“The thing that’s important to understand from a supply management professional is that you can’t control the external influences, you still must adjust to them,” Barnes says. “You can’t ignore them; they are part of the playing field that is always shifting.”
An organization can be brutally honest with itself about its strengths and weaknesses and perform a thorough assessment of the marketplace, filling in all four quadrants of the SWOT square with useful information. However, Barnes says, the true value of a SWOT Analysis comes with what happens next.
“Procurement professionals should gather data and information to get educated, then step back and use an analysis to look at the history and try to project what it means for the future,” Barnes says. “If gas prices have bottomed out, what will an increase mean to the component or product you want to buy? If you’re in a utility, how will that be affected? Look for data that is applicable to the category you want to manage. That’s a good introduction to your company as well as the market.”
Many companies — from startups to the most iconic brands in the world — have SWOT Analysis success stories.
Recently, ISM helped Altra Industrial Motion, a Braintree, Massachusetts-based power transmission equipment manufacturer, with a SWOT Analysis of the United Kingdom transportation and logistics sectors. The analysis sized up market growth in the U.K., evaluated shipping options and introduced the company to three new potential suppliers.
“We gave them the lay of the land,” Barnes says. “It was valuable for them to have that to be able to go out and do an RFP with the appropriate market players. Having that type of market analysis is a good precursor to any event in which you would market source.”
In 2015, New York-based investment researcher Value Line conducted a SWOT Analysis of The Coca-Cola Company, noting that the world’s largest beverage company was “set to plod along.” Coca-Cola’s profitability, Value Line indicated, was being hindered, primarily by the growing popularity of “healthier” drink choices.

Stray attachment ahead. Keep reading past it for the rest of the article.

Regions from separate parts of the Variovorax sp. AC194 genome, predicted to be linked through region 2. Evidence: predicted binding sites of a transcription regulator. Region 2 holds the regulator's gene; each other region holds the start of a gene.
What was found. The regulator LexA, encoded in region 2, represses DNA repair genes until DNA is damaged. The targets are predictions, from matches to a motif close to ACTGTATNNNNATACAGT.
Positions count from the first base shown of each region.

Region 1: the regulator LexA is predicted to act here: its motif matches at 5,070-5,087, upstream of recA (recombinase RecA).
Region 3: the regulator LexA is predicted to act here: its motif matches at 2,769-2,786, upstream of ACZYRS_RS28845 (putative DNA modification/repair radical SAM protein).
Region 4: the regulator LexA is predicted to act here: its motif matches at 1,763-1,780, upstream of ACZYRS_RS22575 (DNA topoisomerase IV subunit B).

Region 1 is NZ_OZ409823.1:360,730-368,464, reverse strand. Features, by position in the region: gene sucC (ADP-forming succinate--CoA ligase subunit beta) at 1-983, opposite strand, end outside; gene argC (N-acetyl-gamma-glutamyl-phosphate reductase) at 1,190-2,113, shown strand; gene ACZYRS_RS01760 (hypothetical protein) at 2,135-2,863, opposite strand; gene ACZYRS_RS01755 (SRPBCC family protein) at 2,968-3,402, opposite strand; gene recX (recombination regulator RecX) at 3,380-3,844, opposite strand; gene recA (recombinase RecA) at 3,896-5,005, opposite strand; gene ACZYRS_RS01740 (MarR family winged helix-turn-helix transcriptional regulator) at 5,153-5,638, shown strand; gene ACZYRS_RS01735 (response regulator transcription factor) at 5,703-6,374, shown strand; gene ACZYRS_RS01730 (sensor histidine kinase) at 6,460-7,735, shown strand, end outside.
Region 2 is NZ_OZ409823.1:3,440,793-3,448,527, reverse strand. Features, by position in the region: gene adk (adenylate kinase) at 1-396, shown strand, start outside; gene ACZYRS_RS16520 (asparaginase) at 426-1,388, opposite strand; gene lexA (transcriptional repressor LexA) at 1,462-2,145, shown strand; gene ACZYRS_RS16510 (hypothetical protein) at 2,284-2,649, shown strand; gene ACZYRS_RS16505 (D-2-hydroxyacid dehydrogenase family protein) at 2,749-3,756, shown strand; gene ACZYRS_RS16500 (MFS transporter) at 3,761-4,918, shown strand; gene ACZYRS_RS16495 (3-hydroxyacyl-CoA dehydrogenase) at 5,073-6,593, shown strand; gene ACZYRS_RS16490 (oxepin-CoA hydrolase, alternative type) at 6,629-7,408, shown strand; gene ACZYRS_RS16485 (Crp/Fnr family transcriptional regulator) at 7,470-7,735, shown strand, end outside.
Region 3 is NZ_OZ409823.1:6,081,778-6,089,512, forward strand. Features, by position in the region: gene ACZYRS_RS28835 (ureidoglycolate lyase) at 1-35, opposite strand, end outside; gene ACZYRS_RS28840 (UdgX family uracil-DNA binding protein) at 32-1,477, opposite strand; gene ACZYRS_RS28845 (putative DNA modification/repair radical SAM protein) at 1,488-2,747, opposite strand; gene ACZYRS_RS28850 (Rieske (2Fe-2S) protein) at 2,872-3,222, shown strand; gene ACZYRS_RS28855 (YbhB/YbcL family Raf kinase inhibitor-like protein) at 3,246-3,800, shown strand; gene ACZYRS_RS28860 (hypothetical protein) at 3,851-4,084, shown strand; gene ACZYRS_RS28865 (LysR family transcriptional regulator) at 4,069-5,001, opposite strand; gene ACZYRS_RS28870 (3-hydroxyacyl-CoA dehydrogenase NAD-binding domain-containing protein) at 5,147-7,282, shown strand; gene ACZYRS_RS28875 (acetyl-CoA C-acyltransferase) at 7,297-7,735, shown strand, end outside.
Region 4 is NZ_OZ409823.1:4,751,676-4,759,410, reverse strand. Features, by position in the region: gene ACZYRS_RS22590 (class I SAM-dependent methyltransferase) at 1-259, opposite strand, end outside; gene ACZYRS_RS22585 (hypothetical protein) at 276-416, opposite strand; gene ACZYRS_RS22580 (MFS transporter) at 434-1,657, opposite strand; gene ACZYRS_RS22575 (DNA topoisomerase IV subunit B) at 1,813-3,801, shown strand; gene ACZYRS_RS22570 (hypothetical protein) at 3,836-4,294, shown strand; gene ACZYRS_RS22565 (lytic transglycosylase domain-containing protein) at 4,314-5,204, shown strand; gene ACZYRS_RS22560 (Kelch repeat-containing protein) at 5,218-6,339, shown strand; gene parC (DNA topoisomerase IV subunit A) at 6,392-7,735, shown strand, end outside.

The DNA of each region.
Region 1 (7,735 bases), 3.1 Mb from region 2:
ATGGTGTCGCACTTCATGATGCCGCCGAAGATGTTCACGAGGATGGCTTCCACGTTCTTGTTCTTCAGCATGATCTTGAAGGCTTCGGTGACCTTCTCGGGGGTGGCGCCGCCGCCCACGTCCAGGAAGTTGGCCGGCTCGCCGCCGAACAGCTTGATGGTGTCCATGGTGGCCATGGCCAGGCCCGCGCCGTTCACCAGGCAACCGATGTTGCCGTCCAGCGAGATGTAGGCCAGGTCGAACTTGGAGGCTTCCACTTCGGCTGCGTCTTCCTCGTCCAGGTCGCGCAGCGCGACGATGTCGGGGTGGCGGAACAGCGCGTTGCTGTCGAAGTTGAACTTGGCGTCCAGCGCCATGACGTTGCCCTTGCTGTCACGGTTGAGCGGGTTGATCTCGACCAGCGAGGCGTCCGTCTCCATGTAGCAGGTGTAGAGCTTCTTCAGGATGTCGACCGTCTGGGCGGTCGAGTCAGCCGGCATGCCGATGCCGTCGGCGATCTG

Value Line cited “diversification” as one of Coca-Cola’s opportunities and “nutritious selections” as a threat. The company responded by further expanding its beverage portfolio beyond its trademark soft drinks and by boosting marketing efforts. While the costs of refranchising U.S. bottling operations have been a drag on full-year profit figures, the company’s stock, which was around $41 per share at the time of the analysis, climbed to $46.
In a SWOT Analysis, honesty is the best policy. An organization that is not realistic about its assets or its place in the market will not get accurate, actionable data from the analysis. And that’s critical, Barnes says, to get the bird’s-eye view necessary for a company to ensure its next steps are in the right direction.
“What happens is that people can sometimes think so narrowly that they miss the big picture, and why a market analysis such as SWOT is so important,” Barnes says. “It helps you step back and see the bigger picture.”
Dan Zeiger is a publications coordinator at Institute for Supply Management®.